Captive, or self-retained, nuts are multiple-threaded fasteners used on many thin materials. They are good in blind locations, and can generally be attached without damaging finishes.
Captive nuts can be attached in a number of ways, and designers should consider what tools or systems are needed before selecting the fastener.
There are several categories of self-retained nuts. Plate or anchor nuts have mounting lugs which are riveted, welded, or screwed to the part.
Caged nuts use a spring-steel cage that retains a standard nut. The cage may snap into a holder or clip over a panel edge. These nuts come in strips up to 6 ft long for applications requiring fixed nuts in equally spaced sequences.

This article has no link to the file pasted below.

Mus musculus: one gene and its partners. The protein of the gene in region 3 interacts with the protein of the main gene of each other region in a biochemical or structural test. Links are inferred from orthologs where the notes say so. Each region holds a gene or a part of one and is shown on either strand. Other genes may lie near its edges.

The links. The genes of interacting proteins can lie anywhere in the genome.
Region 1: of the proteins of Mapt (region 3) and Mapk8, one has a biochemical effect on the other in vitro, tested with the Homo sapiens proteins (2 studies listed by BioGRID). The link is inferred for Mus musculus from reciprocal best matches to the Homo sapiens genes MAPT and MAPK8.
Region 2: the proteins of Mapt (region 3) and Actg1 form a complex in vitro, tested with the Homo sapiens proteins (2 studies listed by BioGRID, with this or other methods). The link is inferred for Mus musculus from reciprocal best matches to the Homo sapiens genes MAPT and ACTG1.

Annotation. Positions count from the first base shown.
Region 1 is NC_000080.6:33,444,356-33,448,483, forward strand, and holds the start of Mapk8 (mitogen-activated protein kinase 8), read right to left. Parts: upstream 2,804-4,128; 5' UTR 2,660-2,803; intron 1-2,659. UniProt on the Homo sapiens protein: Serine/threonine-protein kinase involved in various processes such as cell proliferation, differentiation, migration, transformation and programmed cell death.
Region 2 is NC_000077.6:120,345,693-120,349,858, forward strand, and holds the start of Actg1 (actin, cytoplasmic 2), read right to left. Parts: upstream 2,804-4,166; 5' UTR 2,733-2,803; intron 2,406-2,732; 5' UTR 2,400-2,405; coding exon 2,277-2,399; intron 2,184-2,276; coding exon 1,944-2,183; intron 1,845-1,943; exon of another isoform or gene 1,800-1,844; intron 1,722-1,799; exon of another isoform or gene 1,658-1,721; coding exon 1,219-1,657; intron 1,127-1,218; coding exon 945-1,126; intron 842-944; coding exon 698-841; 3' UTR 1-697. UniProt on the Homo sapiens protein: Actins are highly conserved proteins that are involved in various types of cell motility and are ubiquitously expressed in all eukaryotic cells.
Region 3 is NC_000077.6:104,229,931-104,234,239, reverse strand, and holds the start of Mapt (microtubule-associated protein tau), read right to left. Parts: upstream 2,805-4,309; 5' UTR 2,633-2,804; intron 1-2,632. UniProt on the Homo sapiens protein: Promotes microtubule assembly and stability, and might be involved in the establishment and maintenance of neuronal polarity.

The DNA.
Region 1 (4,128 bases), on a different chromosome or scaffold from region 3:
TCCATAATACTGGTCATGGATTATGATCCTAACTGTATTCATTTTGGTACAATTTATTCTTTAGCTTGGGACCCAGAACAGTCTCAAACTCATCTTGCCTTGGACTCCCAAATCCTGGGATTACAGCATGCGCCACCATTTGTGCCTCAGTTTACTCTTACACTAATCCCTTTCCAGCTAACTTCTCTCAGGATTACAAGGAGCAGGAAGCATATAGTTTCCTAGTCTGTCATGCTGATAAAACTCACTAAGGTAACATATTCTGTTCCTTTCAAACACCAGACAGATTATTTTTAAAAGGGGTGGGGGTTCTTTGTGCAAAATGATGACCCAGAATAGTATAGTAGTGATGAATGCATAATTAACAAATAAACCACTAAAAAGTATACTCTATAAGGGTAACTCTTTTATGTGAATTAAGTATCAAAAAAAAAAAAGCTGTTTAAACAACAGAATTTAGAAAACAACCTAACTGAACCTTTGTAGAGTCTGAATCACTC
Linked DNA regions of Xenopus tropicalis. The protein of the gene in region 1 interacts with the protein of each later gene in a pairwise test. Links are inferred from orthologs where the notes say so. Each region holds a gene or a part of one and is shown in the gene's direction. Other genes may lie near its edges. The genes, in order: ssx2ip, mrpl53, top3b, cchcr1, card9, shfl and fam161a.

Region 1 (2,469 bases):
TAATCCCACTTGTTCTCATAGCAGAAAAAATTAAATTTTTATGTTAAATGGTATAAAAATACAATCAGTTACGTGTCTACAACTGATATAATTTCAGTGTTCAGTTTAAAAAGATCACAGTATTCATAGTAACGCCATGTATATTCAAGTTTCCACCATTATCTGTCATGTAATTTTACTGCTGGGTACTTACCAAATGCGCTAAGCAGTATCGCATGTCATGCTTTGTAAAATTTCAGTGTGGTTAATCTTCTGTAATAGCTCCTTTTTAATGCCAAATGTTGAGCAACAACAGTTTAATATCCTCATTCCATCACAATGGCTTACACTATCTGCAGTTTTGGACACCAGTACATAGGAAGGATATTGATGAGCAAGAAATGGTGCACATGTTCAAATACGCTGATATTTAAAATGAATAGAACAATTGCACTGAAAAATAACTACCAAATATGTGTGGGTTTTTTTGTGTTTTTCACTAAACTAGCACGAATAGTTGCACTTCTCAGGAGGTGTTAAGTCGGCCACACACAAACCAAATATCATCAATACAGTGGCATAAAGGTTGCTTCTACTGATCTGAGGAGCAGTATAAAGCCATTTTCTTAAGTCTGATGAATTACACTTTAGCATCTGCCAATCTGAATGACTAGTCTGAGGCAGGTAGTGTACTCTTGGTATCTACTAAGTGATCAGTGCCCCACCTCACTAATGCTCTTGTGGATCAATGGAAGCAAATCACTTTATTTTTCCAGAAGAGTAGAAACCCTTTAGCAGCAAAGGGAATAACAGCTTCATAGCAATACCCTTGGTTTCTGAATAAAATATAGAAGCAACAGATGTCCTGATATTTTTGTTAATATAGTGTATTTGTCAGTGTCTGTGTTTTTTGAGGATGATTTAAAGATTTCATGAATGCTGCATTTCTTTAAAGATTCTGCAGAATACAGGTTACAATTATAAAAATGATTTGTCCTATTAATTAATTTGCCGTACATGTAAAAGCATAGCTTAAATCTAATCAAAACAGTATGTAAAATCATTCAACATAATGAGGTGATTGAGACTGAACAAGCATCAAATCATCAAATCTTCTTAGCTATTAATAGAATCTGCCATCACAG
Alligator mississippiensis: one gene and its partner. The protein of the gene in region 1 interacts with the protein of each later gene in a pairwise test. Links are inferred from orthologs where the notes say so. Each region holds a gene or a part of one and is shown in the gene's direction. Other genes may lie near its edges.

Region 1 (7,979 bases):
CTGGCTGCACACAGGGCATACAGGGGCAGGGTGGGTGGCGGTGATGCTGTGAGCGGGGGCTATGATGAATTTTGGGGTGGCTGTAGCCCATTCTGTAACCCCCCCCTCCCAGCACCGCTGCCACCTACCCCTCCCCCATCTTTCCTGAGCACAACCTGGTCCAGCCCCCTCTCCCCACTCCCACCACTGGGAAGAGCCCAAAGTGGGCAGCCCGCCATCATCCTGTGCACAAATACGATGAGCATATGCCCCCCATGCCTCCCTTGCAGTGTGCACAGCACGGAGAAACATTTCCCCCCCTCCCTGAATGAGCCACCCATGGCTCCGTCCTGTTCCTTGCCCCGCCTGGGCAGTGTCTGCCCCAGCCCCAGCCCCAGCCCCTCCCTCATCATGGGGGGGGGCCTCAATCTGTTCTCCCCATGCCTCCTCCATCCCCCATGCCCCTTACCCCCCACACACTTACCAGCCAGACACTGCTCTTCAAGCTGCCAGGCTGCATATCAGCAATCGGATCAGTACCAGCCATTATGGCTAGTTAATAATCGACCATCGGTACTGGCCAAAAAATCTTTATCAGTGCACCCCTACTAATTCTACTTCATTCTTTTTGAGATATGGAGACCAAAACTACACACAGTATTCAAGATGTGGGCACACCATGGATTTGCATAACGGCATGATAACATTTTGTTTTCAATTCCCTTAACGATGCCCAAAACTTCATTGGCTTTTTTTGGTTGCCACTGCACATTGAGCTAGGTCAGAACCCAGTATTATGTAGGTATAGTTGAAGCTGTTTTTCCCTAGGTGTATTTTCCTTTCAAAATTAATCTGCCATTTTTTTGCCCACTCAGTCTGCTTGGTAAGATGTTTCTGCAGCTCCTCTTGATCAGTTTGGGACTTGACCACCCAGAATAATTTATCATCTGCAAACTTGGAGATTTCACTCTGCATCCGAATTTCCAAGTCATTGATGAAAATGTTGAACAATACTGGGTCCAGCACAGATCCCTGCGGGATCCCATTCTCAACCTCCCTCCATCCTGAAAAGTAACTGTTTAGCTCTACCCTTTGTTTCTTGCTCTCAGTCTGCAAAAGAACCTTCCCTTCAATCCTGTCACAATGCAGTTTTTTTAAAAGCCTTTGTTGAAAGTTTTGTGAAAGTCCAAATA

Clinch nuts have pilot shanks that are clinched or staked onto the parent part through a precut hole.
Other forms have a knurled or lobed base ring that is pressed into the panel, displacing the sheet metal to become self-retaining. Lobed types have a smooth sinusoidal lobe shape with a radius greater than 5% of the nut's nominal thread diameter. Such lobes meet the requirements of MS33588, and do not create stress risers in the parent material. Lobed nuts are available in standard and self-sealing versions.